Necrophiliac does not spend its time trying to shock you with scene after scene of over the top violence and depravity. Yet, he is a depraved character who does horribly disgusting and shocking things that are meant to make the reader squirm. There is not an over insistence that he is an evil character and deserves to be mocked and reviled. Nor is there the same instance that he is just misunderstood and one just needs to look beyond the facade that he has put up. Gabrielle Wittkop just carefully (almost stingily) gives out just enough details to make your own decision about him. I almost sympathized with Lucien, antiques dealer living in France. He wears all black, loves old things, and lives alone. No family. No friends. Just lots of money and time to do what he pleases, when he pleases.
Wittkop was somehow able to balance the macabre scenarios by including many tenderly written passages describing of his obvious affection and care toward the selection of his bodies, and the care that he takes while he is with them. He falls in love with them almost to the point of obsession and then quickly falls out of love when he realizes that his love cannot stop nature from allowing their bodies from decaying. Those bodies no longer offer him comfort so he dumps them for a fresher body. He does have one hauntingly familiar moment of rejection with a like-minded women towards the end of the story. This scene is so poignant as it is one of the final moments before his final and most tenuous grasp with reality abruptly ends.
What I love most about this story is that it offers no solid explanations as to why he does what he does. As the reader you are only allowed so much information about Damien and how he views the small and moldy world that he chooses to live in. His downward spiral is fascinating and somewhat inevitable, and I found myself on the proverbial edge of my seat wondering when (or if) he was going to be caught. Years of reading suspense thrillers and watching serial detective shows have conditioned me to know that guys like this get caught and end up doing time for their crimes. This is probably the first, and only story that made me hope that his fate was not the same as the others.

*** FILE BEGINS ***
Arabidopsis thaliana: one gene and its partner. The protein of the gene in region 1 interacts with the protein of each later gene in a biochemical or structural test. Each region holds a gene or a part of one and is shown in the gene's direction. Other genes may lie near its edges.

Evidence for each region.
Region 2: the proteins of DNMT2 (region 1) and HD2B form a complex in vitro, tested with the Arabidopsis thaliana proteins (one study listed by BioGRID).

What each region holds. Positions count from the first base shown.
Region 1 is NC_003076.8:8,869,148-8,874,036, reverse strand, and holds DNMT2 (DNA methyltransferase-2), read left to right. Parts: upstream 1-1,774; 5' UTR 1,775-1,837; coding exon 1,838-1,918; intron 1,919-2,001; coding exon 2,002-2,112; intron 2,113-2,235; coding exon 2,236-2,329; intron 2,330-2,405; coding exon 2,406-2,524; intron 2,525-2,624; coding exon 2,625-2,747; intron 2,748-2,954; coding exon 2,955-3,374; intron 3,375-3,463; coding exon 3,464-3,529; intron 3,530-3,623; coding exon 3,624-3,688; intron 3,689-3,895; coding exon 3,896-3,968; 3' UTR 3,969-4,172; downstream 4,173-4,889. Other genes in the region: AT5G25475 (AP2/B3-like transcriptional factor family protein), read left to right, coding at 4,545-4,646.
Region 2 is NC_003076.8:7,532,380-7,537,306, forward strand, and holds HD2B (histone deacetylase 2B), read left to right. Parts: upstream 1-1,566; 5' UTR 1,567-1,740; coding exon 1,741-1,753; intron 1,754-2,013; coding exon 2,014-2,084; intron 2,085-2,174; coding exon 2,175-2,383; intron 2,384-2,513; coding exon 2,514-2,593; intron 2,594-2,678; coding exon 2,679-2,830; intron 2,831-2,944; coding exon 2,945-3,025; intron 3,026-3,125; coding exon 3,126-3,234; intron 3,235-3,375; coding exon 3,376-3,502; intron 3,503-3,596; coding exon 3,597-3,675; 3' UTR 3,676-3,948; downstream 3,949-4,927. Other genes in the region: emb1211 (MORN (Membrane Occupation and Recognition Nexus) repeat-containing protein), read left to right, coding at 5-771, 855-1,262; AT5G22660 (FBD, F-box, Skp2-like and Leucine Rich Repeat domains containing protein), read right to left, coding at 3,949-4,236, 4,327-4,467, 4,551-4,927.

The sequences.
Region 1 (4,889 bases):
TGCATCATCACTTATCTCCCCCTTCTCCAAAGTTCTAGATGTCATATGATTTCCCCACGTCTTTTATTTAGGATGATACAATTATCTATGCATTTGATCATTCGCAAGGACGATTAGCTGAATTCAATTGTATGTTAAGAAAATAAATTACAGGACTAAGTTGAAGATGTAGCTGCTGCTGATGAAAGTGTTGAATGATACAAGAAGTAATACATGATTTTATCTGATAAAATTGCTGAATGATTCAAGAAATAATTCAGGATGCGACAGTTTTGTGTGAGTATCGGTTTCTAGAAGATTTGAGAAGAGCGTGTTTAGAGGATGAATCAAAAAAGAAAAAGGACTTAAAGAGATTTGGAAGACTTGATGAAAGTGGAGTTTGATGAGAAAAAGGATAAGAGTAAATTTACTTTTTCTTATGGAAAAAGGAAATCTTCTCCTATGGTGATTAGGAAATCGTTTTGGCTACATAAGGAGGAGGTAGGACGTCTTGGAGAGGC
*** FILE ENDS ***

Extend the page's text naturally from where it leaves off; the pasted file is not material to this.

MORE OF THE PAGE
Translated for the first time into English, this masterpiece of French literature is striking, not only for its astonishing subject matter but for the poetic beauty of the late author’s subtle, intricate prose. As the haunting protagonist Lucien grapples with a taboo desire, the novel goes far beyond mere gothic horror to explore the melancholy in the loneliest depths of the human condition, forcing readers to confront their own mortality with an unprecedented intimacy. The Necrophiliac has become a cult classic in the 40 years since its original publication, one that is especially intriguing due to the insight it lends into the author's fascinatingly reclusive mind.